· 1 min read · News

NAPF calls for Government to support occupational pensions in light of its recent findings


The recession is continuing to damage the private-sector pension market, with less than a quarter (23%) of private-sector defined-benefit (DB) schemes still open, compared with 28% this time last year.

According to research from the National Association of Pension Funds (NAPF), employers want to see ‘decisive action' from the Government to support workplace pensions, in light of the findings. 

The allocation of equities into private DB schemes is also dropping - it now stands at 44% compared with 51% a year ago.

This is as a result of both falls in equity values and continuing de-risking by pension funds. The allocation to fixed-asset classes has increased by 5% and this now stands at 38% on average.

But contributions into defined-contribution (DC) schemes have not been cut back due to the economic turmoil and contribution rates remain the same as this time in 2008 at 11.5%.

But uncertainty remains surrounding personal accounts, due to be implemented in 2012, as 41% of employers still think they will maintain their current pension scheme and auto-enrol staff into that.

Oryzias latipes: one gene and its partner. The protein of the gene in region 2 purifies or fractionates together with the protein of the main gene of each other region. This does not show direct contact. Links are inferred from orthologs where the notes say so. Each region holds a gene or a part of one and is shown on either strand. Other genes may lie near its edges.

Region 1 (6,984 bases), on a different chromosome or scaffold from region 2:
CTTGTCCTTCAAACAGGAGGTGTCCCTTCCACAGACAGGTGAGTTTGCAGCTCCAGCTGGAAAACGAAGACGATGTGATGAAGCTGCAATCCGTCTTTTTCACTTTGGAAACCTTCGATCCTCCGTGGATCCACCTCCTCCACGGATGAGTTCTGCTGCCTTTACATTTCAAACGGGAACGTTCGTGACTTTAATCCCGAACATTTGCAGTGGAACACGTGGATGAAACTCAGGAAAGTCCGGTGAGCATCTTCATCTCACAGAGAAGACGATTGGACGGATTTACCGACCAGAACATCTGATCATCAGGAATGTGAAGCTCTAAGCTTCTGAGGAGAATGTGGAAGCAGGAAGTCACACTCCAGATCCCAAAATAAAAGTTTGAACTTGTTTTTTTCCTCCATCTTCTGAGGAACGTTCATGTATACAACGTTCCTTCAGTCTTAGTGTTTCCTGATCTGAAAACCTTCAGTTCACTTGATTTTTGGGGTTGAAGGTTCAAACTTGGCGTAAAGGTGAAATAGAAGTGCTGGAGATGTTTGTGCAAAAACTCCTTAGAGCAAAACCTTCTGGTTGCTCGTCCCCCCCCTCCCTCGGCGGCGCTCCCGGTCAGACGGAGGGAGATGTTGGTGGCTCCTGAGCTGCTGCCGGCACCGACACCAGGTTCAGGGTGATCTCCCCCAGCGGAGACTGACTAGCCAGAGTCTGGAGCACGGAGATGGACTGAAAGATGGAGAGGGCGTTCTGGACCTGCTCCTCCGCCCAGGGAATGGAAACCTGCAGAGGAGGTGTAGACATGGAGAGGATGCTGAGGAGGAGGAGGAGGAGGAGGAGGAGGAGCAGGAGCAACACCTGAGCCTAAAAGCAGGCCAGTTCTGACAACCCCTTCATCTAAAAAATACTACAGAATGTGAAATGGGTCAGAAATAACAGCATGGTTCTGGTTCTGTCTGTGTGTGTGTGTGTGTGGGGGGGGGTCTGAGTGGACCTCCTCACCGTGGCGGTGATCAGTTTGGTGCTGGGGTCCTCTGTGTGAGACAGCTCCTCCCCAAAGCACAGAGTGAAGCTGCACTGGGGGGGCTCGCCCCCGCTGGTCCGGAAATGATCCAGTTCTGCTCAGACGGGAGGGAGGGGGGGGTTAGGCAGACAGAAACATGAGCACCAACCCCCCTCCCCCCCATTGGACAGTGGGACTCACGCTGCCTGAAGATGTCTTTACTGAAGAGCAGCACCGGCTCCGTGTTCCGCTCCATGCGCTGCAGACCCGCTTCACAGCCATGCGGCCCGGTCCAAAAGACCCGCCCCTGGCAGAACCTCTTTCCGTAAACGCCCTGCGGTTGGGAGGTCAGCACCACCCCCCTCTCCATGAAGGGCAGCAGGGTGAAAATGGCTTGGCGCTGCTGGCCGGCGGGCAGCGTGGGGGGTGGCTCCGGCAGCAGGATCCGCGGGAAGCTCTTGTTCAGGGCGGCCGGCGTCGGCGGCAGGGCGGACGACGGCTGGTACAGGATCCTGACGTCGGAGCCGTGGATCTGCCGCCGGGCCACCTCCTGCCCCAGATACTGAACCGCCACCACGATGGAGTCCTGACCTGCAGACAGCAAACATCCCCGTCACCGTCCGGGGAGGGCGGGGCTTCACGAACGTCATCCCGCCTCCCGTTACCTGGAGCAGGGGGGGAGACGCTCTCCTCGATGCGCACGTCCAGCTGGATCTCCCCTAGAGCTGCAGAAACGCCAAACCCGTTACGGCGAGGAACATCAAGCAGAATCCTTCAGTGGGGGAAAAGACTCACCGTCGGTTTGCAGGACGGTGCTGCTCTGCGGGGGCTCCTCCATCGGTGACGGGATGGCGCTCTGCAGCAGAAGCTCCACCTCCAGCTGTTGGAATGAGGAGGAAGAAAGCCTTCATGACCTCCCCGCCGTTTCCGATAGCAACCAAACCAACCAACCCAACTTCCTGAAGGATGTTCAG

Joanne Segars (pictured), NAPF chief executive, said: "Our survey shows the high levels of commitment employers have in providing good quality pensions for their staff; but the recession has made their job more difficult.

"The Government can no longer sit on its hands. It must take bold and positive action to help support employer-sponsored pensions. The chancellor has a golden opportunity to make a difference in his Pre-Budget Report by announcing that the Government will issue more long-dated and index-linked gilts. This single measure would benefit pension funds by helping to reduce deficits and support corporate scheme sponsors by reducing the scale of pension fund liabilities on their balance sheets.

"It is an opportunity that must not be missed."

Joanne Segars is HRmagazine.co.uk's new monthly columnist and she will explain why HR people are increasingly finding themselves in the pensions spotlight. Look out for her first article later this week.